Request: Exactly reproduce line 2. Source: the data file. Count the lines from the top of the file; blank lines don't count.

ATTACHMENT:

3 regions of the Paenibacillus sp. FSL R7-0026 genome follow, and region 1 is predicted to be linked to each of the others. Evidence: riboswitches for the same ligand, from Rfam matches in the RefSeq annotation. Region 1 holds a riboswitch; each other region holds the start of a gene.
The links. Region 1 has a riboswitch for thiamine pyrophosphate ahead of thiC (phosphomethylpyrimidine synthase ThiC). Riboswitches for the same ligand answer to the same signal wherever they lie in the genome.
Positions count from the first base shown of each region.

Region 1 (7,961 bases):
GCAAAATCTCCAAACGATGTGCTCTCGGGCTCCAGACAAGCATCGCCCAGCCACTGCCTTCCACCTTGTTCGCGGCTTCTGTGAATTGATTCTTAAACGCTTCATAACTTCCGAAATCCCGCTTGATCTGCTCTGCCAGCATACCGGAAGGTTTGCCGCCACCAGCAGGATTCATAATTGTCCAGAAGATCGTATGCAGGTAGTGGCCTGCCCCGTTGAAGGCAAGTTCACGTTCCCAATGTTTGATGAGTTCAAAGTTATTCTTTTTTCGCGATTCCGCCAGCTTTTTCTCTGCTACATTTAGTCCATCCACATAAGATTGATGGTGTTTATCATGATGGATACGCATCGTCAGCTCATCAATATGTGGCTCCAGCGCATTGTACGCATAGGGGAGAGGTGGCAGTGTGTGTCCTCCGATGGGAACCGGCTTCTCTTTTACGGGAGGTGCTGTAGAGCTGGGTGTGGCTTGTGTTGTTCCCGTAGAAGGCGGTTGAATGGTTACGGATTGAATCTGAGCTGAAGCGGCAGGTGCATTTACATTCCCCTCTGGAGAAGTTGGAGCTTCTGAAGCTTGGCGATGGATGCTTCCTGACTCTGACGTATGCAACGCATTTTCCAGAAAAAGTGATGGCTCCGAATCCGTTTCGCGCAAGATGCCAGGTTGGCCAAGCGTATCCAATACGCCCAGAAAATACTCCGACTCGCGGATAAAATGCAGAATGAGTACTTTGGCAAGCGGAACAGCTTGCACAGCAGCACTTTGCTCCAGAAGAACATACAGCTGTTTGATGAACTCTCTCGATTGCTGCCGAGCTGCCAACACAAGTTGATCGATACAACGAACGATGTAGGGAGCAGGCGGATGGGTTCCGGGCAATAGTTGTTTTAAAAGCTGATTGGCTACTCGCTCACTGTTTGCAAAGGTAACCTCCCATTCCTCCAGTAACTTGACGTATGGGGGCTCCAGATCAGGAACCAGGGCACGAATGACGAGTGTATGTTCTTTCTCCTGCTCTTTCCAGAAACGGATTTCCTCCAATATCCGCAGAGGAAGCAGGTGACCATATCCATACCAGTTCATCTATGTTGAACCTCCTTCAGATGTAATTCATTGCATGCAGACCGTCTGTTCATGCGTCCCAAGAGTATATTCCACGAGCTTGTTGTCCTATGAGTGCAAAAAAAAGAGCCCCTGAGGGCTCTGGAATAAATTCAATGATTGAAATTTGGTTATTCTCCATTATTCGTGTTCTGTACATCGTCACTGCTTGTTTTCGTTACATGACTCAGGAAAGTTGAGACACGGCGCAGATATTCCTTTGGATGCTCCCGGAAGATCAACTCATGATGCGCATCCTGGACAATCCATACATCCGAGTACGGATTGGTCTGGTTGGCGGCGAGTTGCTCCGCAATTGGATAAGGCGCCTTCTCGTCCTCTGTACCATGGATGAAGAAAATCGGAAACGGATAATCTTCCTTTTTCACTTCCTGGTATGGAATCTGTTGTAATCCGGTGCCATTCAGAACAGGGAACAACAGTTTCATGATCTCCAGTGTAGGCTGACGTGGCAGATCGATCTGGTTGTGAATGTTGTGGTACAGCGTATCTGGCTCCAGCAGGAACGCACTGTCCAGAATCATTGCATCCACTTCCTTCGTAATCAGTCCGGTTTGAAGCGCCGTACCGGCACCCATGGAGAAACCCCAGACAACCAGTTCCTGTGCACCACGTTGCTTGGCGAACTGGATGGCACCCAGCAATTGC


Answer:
The links. Region 1 has a riboswitch for thiamine pyrophosphate ahead of thiC (phosphomethylpyrimidine synthase ThiC). Riboswitches for the same ligand answer to the same signal wherever they lie in the genome.